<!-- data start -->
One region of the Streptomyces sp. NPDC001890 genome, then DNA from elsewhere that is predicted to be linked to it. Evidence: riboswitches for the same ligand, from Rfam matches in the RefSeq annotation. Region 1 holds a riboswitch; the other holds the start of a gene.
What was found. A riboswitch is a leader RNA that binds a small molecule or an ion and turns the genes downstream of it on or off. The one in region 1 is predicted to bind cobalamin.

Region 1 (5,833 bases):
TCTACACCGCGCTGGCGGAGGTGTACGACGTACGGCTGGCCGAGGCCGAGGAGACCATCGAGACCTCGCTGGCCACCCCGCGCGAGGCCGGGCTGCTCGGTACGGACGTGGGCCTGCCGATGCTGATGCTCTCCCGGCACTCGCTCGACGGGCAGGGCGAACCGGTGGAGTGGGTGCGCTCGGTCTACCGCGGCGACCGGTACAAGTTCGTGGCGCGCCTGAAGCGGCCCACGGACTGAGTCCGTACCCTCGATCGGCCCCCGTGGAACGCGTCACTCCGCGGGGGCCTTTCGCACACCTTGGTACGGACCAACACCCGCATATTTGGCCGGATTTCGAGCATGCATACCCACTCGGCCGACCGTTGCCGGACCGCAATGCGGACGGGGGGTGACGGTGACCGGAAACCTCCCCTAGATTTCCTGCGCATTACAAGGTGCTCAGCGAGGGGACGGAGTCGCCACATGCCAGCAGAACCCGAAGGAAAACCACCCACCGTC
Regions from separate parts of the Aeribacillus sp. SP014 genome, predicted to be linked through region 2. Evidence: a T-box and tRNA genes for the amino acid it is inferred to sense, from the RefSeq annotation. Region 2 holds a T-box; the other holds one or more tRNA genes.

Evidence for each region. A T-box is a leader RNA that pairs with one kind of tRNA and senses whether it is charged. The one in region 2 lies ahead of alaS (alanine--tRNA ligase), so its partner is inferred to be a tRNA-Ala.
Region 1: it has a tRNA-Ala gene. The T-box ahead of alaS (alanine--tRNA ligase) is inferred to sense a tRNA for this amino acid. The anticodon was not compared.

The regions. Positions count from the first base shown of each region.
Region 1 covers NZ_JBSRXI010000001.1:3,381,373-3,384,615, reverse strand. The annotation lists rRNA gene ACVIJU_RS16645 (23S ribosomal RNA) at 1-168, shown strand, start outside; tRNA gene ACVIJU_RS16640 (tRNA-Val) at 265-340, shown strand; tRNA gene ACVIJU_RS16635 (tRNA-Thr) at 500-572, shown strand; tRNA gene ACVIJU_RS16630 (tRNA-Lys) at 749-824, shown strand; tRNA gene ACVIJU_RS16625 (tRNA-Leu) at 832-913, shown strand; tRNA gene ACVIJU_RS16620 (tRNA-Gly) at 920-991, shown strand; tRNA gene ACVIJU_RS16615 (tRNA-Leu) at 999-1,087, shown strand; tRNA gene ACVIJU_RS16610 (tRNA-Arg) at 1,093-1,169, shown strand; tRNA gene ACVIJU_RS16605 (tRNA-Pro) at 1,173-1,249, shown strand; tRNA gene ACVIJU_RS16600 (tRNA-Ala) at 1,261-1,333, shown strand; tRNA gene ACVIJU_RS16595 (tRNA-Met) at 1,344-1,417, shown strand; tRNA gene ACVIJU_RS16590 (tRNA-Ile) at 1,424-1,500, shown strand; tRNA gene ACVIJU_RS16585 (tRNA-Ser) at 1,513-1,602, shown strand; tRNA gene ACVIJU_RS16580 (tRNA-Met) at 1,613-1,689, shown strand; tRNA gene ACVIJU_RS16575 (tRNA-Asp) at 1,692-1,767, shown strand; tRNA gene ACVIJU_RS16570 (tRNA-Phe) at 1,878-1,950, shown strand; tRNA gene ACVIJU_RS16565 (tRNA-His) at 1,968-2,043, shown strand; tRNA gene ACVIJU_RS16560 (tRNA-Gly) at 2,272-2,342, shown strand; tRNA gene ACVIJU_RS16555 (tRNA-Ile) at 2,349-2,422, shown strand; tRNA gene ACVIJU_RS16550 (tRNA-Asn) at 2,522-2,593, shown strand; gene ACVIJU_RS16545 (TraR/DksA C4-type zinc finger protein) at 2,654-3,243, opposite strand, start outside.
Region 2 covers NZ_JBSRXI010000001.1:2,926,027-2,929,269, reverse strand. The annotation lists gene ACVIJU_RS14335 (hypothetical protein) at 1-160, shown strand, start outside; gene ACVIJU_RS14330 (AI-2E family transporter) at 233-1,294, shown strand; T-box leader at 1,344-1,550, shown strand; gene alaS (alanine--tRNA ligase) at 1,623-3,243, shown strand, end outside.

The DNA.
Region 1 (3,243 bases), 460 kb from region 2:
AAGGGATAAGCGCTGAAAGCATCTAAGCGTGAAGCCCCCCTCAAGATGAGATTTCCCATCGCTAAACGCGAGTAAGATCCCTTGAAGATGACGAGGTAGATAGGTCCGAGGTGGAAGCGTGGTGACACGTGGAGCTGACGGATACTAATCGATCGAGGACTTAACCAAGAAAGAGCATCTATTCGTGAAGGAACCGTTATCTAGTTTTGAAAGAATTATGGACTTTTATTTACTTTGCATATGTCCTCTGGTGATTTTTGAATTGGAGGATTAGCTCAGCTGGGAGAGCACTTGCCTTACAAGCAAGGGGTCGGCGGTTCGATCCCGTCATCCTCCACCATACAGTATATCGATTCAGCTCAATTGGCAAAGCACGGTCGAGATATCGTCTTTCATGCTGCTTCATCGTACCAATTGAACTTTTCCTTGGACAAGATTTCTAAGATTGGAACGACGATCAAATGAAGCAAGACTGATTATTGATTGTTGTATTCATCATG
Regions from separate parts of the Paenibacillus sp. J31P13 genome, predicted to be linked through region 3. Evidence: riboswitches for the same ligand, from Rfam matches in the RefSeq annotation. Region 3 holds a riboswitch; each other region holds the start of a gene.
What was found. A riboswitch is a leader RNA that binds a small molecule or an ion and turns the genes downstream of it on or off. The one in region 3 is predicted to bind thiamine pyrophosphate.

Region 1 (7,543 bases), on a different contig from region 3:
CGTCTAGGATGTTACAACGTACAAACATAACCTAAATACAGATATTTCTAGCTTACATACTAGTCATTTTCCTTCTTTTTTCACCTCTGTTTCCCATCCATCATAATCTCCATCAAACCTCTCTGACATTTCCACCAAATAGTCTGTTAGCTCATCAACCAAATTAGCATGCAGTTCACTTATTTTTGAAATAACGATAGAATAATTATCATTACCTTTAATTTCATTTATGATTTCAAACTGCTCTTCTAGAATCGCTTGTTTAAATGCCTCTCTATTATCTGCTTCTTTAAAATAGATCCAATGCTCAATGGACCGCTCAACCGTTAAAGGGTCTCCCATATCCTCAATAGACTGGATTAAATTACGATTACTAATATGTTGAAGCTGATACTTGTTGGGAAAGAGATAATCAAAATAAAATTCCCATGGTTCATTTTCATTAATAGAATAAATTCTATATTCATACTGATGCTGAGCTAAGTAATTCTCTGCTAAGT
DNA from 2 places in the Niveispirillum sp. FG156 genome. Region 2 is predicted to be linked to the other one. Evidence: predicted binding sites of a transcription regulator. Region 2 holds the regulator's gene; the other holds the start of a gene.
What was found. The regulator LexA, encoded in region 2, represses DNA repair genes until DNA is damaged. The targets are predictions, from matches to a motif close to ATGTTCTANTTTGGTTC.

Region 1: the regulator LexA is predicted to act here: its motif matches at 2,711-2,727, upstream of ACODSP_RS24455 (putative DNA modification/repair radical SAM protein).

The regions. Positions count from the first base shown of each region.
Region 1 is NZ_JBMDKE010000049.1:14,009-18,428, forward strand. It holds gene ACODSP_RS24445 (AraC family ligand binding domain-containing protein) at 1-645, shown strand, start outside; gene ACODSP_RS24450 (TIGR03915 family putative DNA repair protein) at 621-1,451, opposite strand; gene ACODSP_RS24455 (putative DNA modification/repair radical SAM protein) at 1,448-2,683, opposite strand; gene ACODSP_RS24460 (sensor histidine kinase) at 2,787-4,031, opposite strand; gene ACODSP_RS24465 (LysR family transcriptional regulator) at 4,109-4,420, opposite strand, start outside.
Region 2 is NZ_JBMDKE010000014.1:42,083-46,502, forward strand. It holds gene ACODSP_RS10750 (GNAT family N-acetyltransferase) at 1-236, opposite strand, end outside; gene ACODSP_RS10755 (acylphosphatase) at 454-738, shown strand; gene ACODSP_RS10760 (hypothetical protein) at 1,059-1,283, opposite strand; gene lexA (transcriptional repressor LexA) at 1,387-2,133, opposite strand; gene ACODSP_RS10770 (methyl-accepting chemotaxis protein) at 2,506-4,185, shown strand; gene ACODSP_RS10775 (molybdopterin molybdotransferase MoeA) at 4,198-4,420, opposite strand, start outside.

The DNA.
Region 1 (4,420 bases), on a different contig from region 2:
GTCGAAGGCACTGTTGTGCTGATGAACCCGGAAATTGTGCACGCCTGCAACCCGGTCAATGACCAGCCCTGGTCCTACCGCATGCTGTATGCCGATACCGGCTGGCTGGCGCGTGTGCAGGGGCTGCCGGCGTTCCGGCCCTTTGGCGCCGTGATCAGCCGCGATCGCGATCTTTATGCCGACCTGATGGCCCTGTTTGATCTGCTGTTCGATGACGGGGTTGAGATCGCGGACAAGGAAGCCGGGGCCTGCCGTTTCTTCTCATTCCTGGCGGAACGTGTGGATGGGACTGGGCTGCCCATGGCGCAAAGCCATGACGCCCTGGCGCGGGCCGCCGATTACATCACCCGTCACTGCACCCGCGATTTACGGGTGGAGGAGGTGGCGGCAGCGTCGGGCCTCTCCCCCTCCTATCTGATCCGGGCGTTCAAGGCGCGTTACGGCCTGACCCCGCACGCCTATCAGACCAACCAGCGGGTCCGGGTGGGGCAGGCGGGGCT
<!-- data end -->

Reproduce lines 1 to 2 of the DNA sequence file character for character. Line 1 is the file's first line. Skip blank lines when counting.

One region of the Streptomyces sp. NPDC001890 genome, then DNA from elsewhere that is predicted to be linked to it. Evidence: riboswitches for the same ligand, from Rfam matches in the RefSeq annotation. Region 1 holds a riboswitch; the other holds the start of a gene.
What was found. A riboswitch is a leader RNA that binds a small molecule or an ion and turns the genes downstream of it on or off. The one in region 1 is predicted to bind cobalamin.